CLASSES OF AMPLIFIER OPERATION - determined by the portion of the
input signal for which there is an output. There are four classes of amplifier
operations: class A, class AB, class B, and class C.
CUTOFF - occurs when the base-to-emitter bias prevents current from flowing in
the emitter circuit. For example, in the PNP transistor, if the base becomes
positive with respect to the emitter, holes are repelled at the emitter-base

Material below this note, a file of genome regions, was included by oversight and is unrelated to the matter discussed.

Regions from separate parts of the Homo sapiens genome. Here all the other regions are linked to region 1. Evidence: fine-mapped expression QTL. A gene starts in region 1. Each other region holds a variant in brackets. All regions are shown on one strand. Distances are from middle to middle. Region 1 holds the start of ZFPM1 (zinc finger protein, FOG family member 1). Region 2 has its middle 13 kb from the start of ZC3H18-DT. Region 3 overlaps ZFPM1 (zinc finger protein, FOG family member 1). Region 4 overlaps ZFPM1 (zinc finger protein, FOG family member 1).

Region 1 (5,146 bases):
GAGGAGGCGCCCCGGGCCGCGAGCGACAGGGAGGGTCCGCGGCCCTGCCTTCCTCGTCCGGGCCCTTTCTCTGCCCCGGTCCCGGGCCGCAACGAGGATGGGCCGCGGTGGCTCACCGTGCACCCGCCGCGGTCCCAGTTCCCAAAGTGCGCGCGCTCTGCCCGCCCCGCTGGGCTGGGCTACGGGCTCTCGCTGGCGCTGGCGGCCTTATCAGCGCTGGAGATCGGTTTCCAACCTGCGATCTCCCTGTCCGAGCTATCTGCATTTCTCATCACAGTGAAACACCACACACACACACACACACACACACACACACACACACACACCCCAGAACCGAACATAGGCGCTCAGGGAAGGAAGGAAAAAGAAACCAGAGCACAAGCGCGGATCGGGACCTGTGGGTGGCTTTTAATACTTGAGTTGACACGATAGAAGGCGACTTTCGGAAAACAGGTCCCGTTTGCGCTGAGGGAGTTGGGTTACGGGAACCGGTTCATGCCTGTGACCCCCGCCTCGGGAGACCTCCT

junction. This prevents current from flowing in the collector circuit.
SATURATION - occurs in a PNP transistor when the base becomes so negative,
with respect to the emitter, that changes in the signal are not reflected in
CLASS A AMPLIFIERS
so that variations
in input signal polarities
within the limits of cutoff and saturation. Biasing an amplifier in this manner
allows collector current to flow during the complete cycle (360 degrees) of the
input signal, thereby providing an output that is a replica of the input but 180
degrees out of phase. Class A operated amplifiers are used as audio and RF
amplifiers in radio, radar, and sound systems.
23 June 2005